All the more so, it is hard to overestimate the role of the first Armenian republic the leaders of which yielded their power to the soviet regime through a formal agreement signed on 2 December 1920. The existence of an independent Armenia and its agreement with Soviet Russia became legal foundations for the existence of the smallest Soviet republic, Armenia. The 1921 February rebellion was for many people a complete break with the set pattern, as it was hard to imagine that Armenians, threatened and occupied by three of the four neighbors, experiencing hunger and shortage of everything, could rebel against its historic “saviors”. This was a sort of an answer to all those, who excluded such an option in view of the Turkish threat. Dreams of independence versus Realpolitik? The ideological centre of the Armenian independence following 1921 moved to diaspora for quite obvious reasons, which, for its turn, was still in its formative years.
Armenian renowned writer and political figure Levon Shant in his article penned in 1920’s was calling Armenians worldwide not to drop the idea of independence. In one of them entitled “Independence as a matter of national existence” urged not to be discouraged by the greatness and strength of Russia. He suggested that the independent spirit of revolt rather than docility would enable Armenians to achieve some concessions from Moscow as well as its friendship. “Why would the Russians ever make an effort to win ‘friendly’ – i.e. loyal Armenians, who already have lost their will and linked their future to the protection of the Russian arms?”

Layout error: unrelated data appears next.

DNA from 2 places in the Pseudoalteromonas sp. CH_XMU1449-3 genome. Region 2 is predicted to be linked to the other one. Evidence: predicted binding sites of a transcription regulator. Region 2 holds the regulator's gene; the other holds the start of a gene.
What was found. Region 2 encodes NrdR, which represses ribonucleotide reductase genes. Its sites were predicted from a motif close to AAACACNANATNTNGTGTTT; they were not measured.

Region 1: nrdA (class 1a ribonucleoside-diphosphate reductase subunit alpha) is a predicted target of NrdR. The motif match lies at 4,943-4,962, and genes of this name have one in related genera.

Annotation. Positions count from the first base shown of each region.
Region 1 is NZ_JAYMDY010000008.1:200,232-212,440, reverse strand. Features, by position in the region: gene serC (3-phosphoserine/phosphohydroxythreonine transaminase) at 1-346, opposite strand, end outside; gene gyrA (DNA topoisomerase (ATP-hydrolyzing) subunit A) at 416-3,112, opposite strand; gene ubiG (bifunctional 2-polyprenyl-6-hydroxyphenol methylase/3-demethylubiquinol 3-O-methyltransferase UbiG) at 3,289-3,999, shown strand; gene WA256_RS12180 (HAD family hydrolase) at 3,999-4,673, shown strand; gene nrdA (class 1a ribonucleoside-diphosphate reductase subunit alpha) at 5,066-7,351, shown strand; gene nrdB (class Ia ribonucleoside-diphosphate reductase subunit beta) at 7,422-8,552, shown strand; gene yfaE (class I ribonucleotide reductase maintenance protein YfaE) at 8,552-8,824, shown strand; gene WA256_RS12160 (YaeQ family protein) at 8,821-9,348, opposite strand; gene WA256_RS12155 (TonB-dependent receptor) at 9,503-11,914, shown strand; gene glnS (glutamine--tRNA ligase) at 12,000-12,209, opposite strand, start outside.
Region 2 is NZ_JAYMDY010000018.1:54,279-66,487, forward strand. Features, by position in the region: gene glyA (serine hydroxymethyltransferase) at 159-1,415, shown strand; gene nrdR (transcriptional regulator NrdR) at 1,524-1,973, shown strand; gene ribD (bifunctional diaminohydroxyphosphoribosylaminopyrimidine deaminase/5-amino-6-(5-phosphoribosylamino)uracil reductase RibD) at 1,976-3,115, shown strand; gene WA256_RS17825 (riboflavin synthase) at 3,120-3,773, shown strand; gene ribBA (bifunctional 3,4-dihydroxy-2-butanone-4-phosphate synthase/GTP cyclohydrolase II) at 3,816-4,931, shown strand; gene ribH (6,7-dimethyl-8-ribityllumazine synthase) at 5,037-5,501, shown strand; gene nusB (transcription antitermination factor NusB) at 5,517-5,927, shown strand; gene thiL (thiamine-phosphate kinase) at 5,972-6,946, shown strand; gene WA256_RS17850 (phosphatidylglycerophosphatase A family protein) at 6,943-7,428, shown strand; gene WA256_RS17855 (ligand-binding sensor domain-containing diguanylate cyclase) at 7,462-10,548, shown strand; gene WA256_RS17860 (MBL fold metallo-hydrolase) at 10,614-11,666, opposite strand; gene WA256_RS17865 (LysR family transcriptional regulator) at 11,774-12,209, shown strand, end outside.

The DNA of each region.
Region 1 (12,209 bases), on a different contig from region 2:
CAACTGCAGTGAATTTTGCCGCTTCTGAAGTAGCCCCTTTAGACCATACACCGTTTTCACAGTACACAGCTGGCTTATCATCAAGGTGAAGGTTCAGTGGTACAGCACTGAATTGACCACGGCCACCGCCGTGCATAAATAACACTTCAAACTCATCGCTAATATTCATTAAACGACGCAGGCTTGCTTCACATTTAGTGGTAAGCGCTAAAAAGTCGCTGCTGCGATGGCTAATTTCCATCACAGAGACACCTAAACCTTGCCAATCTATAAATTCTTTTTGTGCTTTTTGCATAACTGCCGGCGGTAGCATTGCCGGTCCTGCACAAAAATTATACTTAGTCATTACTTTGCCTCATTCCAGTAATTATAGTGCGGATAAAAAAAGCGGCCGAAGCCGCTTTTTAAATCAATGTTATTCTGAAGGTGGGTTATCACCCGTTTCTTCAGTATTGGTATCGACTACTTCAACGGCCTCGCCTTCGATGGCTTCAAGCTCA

A serious controversy erupted since 1920 in diaspora over the legitimization of Soviet Armenia. Meanwhile not all of the supporters of Soviet Armenian were communists or socialists in their political views.
It was Garegin Nzhdeh, an ideologist of Armenian hardline nationalism, who broke off from the ARF and founded his own party to combat against those who were ready to make compromises in the idea of independence. The idea was so dear to Nzhdeh that he went so far as to cooperate with the Nazi regime, which had real chances of invading southern parts of the USSR, including Armenia. It was also Nzhdeh’s preoccupation with the future of an Armenian statehood that forced him to offer an uncomfortable alliance with Stalinist Russia. Meanwhile the Second World War and the emergence of the Soviet Union as a nuclear superpower changed the balance of forces inside diaspora too. While a significant part of them, predominantly from Eastern Europe and Middle East took the decision of “repatriation” to Soviet Armenia, where almost no ancestors of them lived, the propaganda against soviet Armenia became less efficient as few believed in a possibility of an independent Armenia. The USSR’s antagonism with Turkey, a NATO member, cooled down the anti-Soviet fervor of diaspora politicians, who believed that the incorporation of Western Armenia was a far plausible option rather than a secession from the Soviet Union with an imminent threat of a Turkish invasion.